Speaking at the exchange4media Conclave 2009 in Mumbai on June 3, Andrew Rashbass, CEO, The Economist Group, defined ‘Mass Intelligence’ as a key demographic that The Economist targeted. According to him, ‘Mass Intelligence’ as an audience was growing in India, which had led to the growth of the magazine in the country.
The day-long Conclave was presented by Star News and powered by Hindustan Times. Yuva was the associate sponsor for the event.
Referring to various forms of challenging and sophisticated content such as the consumption of American TV, classical music, the Opera, etc., Rashbass stressed that ‘Mass Intelligence’ was on the rise across markets in the world. He further said that the old categorisation of media no longer existed. “Modern economy is driven by knowledge. More the seniority and wealth you own, more the challenging publications you would want to read,” he noted. On whether the gap between mass and mass intelligence was shrinking, he opined that a lot many people were happy to make that transition in India.
Speaking further on the Indian market, Rashbass said, “The circulation of The Economist magazine in India is not as much as it is in countries like the US and the UK.” He, however, added that several Indians (other than those who fell under the ‘elite audiences’ category) had now developed a fondness for challenging and sophisticated reading than in the past.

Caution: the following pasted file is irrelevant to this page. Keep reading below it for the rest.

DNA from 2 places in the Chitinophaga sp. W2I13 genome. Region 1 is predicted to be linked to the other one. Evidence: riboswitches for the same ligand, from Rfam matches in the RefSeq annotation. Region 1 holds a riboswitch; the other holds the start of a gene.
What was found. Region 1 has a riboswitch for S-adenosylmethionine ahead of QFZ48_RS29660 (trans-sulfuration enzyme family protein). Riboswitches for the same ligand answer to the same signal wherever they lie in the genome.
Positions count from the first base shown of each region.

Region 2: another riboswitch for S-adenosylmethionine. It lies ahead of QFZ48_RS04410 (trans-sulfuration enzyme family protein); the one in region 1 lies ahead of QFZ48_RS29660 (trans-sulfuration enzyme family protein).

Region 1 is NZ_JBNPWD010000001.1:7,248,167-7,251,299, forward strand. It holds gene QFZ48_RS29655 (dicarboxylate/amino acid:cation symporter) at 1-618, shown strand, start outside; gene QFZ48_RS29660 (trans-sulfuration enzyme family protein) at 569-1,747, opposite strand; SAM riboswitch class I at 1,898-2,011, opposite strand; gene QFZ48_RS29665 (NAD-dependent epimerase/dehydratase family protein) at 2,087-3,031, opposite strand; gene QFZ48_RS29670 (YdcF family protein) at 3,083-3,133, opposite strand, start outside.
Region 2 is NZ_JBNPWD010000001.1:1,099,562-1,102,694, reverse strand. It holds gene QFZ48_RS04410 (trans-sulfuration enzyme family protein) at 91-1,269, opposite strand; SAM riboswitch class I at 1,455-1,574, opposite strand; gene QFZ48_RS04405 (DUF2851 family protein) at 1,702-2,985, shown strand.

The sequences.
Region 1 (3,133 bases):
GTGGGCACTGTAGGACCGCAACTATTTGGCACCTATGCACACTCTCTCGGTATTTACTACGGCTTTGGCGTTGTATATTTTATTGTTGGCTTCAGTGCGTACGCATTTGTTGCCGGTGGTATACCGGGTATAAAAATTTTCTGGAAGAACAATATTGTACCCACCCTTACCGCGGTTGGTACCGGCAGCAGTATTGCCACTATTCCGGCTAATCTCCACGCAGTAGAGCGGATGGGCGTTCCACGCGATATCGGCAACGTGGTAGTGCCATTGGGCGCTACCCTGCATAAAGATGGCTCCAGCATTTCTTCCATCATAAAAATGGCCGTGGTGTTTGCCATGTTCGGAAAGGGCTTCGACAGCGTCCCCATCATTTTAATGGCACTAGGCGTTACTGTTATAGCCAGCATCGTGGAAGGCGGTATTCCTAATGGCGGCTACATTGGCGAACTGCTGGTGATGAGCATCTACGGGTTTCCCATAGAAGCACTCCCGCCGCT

Rashbass informed that the magazine had seen a 40-50 per cent rise in circulation in India since last year and that the growth was primarily coming from younger audiences.
Rashbass’ presentation was followed by a Q&A session, where Anurag Batra, Managing Director and Editor-in-Chief, exchange4media Group, asked him if paid content on the Internet was the future for publishing groups. To this Rashbass replied, “I agree there is a trend that more and more content online is becoming paid. But payment is not a fundamental problem. The issue is of engagement and the success depends on how effectively you can engage your audiences and deliver meaningful value.” According to him, one risk of putting a price tag to content was that the audiences could well go to the competitors or other content offering sites that offered content for free.
Sam Balsara, Managing Director and Chairman, Madison World, then asked whether there were any landmarks that The Economist was looking at that would truly mean the arrival of the magazine in the country. To this Rashbass clarified that they did not look at the business in India that way. “We look at the potential of the market and grow as the Mass Intelligence grows in this country,” he said.
It may be noted that Rashbass was instrumental in bringing about a structural change in the Economist Group last year from a function model to a regional one.